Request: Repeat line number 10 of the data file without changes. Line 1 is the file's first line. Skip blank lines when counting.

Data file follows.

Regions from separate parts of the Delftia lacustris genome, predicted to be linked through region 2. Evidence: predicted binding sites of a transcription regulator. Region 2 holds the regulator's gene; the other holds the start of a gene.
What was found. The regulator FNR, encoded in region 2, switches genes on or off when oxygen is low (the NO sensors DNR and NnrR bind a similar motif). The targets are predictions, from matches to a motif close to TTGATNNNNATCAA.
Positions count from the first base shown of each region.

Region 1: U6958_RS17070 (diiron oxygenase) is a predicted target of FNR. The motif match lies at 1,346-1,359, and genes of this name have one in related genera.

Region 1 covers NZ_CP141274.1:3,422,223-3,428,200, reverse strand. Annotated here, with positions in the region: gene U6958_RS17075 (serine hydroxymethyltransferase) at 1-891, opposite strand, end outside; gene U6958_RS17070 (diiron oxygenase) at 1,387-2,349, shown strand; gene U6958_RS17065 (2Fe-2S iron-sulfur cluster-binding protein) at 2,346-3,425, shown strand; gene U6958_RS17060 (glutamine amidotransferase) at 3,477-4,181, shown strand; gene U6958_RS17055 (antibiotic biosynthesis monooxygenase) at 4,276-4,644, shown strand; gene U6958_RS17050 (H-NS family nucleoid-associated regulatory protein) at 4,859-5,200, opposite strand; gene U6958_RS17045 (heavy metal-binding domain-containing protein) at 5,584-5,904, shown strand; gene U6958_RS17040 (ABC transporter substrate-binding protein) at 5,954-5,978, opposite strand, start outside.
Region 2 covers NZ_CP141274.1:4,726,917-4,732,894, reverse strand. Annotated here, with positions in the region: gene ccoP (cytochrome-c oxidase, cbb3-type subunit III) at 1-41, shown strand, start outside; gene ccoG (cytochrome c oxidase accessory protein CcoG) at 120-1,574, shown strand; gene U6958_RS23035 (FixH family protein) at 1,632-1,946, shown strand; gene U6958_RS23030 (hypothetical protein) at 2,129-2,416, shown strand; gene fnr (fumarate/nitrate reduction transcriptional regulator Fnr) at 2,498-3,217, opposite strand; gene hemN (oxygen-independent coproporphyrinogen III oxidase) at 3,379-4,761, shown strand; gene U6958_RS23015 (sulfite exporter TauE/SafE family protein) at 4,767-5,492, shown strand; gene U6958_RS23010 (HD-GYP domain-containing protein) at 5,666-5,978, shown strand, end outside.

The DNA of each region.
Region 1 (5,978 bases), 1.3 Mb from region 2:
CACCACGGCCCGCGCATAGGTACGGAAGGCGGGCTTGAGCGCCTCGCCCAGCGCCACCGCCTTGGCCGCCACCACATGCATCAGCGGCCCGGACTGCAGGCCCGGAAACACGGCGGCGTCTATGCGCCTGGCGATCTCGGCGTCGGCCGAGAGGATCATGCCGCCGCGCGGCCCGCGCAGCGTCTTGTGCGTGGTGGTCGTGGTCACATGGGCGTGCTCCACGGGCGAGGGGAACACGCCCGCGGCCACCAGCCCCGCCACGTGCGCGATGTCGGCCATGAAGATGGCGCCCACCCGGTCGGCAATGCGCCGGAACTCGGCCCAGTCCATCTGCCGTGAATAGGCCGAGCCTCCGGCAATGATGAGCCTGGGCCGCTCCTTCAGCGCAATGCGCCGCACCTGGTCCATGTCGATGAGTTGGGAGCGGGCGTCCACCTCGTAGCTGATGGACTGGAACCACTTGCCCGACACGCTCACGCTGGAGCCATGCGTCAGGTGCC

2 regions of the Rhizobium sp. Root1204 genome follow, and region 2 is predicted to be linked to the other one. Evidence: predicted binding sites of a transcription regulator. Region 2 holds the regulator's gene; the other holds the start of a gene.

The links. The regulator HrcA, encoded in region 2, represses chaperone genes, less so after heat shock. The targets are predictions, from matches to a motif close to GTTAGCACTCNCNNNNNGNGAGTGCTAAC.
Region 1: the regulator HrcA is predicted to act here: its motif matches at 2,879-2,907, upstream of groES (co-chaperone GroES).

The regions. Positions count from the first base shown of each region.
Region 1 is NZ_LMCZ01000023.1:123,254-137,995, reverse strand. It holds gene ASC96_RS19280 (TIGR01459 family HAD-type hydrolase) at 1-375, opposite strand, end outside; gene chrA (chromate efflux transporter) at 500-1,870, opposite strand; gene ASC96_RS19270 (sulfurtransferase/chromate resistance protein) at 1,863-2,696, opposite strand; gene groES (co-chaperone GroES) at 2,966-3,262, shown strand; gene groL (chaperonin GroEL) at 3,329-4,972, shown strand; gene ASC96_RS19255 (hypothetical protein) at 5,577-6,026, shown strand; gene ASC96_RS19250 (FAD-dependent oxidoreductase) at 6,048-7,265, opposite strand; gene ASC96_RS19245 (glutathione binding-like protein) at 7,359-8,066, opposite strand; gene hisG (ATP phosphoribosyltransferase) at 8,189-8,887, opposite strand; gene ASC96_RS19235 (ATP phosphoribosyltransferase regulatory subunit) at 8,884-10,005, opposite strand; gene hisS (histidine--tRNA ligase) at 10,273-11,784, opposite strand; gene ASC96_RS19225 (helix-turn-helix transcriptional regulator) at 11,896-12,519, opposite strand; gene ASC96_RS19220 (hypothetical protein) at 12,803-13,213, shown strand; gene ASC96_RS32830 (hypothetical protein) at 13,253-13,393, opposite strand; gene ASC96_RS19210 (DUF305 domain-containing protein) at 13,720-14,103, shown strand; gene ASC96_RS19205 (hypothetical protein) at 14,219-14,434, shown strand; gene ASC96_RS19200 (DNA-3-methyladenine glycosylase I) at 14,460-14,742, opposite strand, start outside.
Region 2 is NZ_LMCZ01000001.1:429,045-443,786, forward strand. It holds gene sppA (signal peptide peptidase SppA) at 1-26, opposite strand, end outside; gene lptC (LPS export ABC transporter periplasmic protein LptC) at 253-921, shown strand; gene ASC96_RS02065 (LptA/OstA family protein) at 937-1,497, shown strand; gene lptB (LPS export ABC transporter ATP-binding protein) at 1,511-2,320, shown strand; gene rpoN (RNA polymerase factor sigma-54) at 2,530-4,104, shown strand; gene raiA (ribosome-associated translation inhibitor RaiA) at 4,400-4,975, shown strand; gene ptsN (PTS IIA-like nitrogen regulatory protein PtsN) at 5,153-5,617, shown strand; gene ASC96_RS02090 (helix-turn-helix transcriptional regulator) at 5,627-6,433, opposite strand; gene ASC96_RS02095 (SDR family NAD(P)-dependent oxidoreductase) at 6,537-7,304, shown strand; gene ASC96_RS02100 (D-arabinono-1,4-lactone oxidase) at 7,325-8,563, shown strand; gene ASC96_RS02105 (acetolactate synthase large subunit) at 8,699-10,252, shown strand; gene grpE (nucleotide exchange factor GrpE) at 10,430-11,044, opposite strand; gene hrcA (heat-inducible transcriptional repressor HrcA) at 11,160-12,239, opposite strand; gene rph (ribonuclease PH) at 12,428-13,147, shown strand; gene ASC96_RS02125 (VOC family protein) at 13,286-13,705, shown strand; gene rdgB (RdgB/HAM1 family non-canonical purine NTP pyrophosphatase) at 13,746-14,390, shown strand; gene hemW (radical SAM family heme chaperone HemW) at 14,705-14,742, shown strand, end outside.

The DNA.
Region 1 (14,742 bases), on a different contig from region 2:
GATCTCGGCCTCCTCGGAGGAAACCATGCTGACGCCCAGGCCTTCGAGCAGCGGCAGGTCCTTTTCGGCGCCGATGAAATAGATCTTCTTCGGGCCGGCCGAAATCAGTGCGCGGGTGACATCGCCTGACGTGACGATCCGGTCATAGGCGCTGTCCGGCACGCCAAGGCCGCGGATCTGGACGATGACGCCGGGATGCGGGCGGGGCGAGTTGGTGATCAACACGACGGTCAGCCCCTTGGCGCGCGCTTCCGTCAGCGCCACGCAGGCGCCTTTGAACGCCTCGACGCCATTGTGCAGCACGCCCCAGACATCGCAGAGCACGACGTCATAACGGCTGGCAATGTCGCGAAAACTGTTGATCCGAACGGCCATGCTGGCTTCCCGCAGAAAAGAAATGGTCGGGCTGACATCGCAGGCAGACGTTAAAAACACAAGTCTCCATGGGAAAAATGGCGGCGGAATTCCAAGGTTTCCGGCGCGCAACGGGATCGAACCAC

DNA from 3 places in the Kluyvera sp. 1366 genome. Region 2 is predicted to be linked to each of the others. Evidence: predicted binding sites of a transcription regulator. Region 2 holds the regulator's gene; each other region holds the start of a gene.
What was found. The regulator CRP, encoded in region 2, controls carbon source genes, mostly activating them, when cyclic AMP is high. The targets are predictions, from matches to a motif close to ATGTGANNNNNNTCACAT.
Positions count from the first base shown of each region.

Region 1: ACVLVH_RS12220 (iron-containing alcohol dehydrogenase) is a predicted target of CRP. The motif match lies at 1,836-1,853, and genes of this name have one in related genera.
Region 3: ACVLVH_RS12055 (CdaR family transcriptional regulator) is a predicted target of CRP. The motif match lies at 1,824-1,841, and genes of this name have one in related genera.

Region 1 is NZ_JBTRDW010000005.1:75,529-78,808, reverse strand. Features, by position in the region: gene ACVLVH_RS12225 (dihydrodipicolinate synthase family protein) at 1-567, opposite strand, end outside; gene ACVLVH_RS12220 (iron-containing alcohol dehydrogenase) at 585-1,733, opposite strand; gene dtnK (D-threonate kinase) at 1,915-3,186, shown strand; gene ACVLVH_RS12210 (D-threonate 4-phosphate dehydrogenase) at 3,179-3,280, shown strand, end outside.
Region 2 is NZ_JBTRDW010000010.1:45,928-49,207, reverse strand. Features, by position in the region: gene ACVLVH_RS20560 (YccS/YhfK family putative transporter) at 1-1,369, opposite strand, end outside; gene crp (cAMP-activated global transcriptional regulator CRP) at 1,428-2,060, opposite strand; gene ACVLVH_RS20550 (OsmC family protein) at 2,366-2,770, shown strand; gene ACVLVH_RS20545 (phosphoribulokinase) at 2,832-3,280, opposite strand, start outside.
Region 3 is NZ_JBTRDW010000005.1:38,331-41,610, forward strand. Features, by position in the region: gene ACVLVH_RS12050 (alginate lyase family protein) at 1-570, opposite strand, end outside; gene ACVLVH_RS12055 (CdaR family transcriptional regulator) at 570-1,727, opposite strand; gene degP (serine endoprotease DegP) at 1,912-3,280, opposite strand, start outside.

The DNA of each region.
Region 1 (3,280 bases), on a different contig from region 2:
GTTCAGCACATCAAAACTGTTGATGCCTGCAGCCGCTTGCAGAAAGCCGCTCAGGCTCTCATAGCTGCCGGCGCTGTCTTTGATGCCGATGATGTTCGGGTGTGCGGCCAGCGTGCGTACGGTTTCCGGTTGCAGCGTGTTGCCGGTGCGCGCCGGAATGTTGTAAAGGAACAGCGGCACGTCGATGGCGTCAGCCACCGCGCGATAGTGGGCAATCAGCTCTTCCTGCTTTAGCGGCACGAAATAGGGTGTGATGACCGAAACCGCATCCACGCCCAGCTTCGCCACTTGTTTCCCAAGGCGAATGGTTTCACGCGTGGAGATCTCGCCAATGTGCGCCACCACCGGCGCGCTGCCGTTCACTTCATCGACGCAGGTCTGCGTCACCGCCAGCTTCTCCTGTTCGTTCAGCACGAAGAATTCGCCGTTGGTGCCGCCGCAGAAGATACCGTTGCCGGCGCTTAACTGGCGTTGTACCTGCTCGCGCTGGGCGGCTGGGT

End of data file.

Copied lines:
2 regions of the Rhizobium sp. Root1204 genome follow, and region 2 is predicted to be linked to the other one. Evidence: predicted binding sites of a transcription regulator. Region 2 holds the regulator's gene; the other holds the start of a gene.